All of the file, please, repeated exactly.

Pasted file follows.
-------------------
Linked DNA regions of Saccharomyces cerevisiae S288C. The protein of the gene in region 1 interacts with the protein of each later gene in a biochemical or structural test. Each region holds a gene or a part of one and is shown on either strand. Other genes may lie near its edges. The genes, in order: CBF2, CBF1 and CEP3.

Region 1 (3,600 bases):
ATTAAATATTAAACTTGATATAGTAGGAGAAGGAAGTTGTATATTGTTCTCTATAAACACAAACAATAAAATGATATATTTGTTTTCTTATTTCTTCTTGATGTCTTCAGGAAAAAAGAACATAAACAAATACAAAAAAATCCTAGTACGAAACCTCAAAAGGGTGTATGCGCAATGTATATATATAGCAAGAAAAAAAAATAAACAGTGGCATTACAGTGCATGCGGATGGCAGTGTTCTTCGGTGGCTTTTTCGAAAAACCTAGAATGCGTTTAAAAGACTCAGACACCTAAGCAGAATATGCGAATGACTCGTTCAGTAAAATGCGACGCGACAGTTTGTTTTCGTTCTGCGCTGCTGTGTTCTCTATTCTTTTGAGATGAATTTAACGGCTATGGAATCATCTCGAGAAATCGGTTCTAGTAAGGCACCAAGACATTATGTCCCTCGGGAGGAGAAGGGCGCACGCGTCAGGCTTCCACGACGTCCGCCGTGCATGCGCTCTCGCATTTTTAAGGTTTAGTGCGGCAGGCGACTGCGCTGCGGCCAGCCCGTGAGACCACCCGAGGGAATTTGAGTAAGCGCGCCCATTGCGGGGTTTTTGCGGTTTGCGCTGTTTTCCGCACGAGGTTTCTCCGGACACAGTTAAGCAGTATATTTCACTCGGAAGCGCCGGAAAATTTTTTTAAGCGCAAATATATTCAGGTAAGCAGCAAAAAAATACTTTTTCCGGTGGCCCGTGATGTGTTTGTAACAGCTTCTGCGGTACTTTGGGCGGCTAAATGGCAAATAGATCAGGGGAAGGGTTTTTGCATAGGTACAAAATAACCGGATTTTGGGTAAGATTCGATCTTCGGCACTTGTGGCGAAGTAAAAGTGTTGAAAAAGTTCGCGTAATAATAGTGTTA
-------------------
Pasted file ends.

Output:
Linked DNA regions of Saccharomyces cerevisiae S288C. The protein of the gene in region 1 interacts with the protein of each later gene in a biochemical or structural test. Each region holds a gene or a part of one and is shown on either strand. Other genes may lie near its edges. The genes, in order: CBF2, CBF1 and CEP3.

Region 1 (3,600 bases):
ATTAAATATTAAACTTGATATAGTAGGAGAAGGAAGTTGTATATTGTTCTCTATAAACACAAACAATAAAATGATATATTTGTTTTCTTATTTCTTCTTGATGTCTTCAGGAAAAAAGAACATAAACAAATACAAAAAAATCCTAGTACGAAACCTCAAAAGGGTGTATGCGCAATGTATATATATAGCAAGAAAAAAAAATAAACAGTGGCATTACAGTGCATGCGGATGGCAGTGTTCTTCGGTGGCTTTTTCGAAAAACCTAGAATGCGTTTAAAAGACTCAGACACCTAAGCAGAATATGCGAATGACTCGTTCAGTAAAATGCGACGCGACAGTTTGTTTTCGTTCTGCGCTGCTGTGTTCTCTATTCTTTTGAGATGAATTTAACGGCTATGGAATCATCTCGAGAAATCGGTTCTAGTAAGGCACCAAGACATTATGTCCCTCGGGAGGAGAAGGGCGCACGCGTCAGGCTTCCACGACGTCCGCCGTGCATGCGCTCTCGCATTTTTAAGGTTTAGTGCGGCAGGCGACTGCGCTGCGGCCAGCCCGTGAGACCACCCGAGGGAATTTGAGTAAGCGCGCCCATTGCGGGGTTTTTGCGGTTTGCGCTGTTTTCCGCACGAGGTTTCTCCGGACACAGTTAAGCAGTATATTTCACTCGGAAGCGCCGGAAAATTTTTTTAAGCGCAAATATATTCAGGTAAGCAGCAAAAAAATACTTTTTCCGGTGGCCCGTGATGTGTTTGTAACAGCTTCTGCGGTACTTTGGGCGGCTAAATGGCAAATAGATCAGGGGAAGGGTTTTTGCATAGGTACAAAATAACCGGATTTTGGGTAAGATTCGATCTTCGGCACTTGTGGCGAAGTAAAAGTGTTGAAAAAGTTCGCGTAATAATAGTGTTA